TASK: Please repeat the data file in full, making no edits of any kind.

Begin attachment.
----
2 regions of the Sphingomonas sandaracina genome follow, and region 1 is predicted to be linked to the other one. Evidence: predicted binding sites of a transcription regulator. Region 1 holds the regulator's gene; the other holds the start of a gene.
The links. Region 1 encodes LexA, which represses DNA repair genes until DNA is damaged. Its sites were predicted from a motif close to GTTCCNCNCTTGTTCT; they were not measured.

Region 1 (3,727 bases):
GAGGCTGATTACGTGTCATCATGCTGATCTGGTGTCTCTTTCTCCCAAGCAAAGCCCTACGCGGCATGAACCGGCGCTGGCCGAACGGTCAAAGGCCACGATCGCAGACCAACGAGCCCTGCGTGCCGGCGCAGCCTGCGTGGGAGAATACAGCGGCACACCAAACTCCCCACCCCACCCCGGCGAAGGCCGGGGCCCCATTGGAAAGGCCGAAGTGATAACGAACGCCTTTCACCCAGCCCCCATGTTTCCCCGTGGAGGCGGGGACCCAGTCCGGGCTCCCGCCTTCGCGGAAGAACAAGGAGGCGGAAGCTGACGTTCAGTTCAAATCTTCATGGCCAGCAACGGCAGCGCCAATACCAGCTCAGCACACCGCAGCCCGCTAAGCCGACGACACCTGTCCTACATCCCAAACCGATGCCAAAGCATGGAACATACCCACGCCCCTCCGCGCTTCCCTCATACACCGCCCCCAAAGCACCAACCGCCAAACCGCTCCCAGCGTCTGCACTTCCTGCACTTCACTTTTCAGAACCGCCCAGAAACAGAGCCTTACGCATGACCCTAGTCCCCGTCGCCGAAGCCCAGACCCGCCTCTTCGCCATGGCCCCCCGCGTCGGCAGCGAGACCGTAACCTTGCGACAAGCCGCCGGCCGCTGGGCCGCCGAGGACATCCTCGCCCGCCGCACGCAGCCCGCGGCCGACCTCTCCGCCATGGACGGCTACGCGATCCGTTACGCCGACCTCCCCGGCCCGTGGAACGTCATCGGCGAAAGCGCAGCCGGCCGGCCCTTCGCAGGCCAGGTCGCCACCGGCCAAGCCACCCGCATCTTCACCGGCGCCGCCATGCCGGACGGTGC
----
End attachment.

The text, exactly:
2 regions of the Sphingomonas sandaracina genome follow, and region 1 is predicted to be linked to the other one. Evidence: predicted binding sites of a transcription regulator. Region 1 holds the regulator's gene; the other holds the start of a gene.
The links. Region 1 encodes LexA, which represses DNA repair genes until DNA is damaged. Its sites were predicted from a motif close to GTTCCNCNCTTGTTCT; they were not measured.

Region 1 (3,727 bases):
GAGGCTGATTACGTGTCATCATGCTGATCTGGTGTCTCTTTCTCCCAAGCAAAGCCCTACGCGGCATGAACCGGCGCTGGCCGAACGGTCAAAGGCCACGATCGCAGACCAACGAGCCCTGCGTGCCGGCGCAGCCTGCGTGGGAGAATACAGCGGCACACCAAACTCCCCACCCCACCCCGGCGAAGGCCGGGGCCCCATTGGAAAGGCCGAAGTGATAACGAACGCCTTTCACCCAGCCCCCATGTTTCCCCGTGGAGGCGGGGACCCAGTCCGGGCTCCCGCCTTCGCGGAAGAACAAGGAGGCGGAAGCTGACGTTCAGTTCAAATCTTCATGGCCAGCAACGGCAGCGCCAATACCAGCTCAGCACACCGCAGCCCGCTAAGCCGACGACACCTGTCCTACATCCCAAACCGATGCCAAAGCATGGAACATACCCACGCCCCTCCGCGCTTCCCTCATACACCGCCCCCAAAGCACCAACCGCCAAACCGCTCCCAGCGTCTGCACTTCCTGCACTTCACTTTTCAGAACCGCCCAGAAACAGAGCCTTACGCATGACCCTAGTCCCCGTCGCCGAAGCCCAGACCCGCCTCTTCGCCATGGCCCCCCGCGTCGGCAGCGAGACCGTAACCTTGCGACAAGCCGCCGGCCGCTGGGCCGCCGAGGACATCCTCGCCCGCCGCACGCAGCCCGCGGCCGACCTCTCCGCCATGGACGGCTACGCGATCCGTTACGCCGACCTCCCCGGCCCGTGGAACGTCATCGGCGAAAGCGCAGCCGGCCGGCCCTTCGCAGGCCAGGTCGCCACCGGCCAAGCCACCCGCATCTTCACCGGCGCCGCCATGCCGGACGGTGC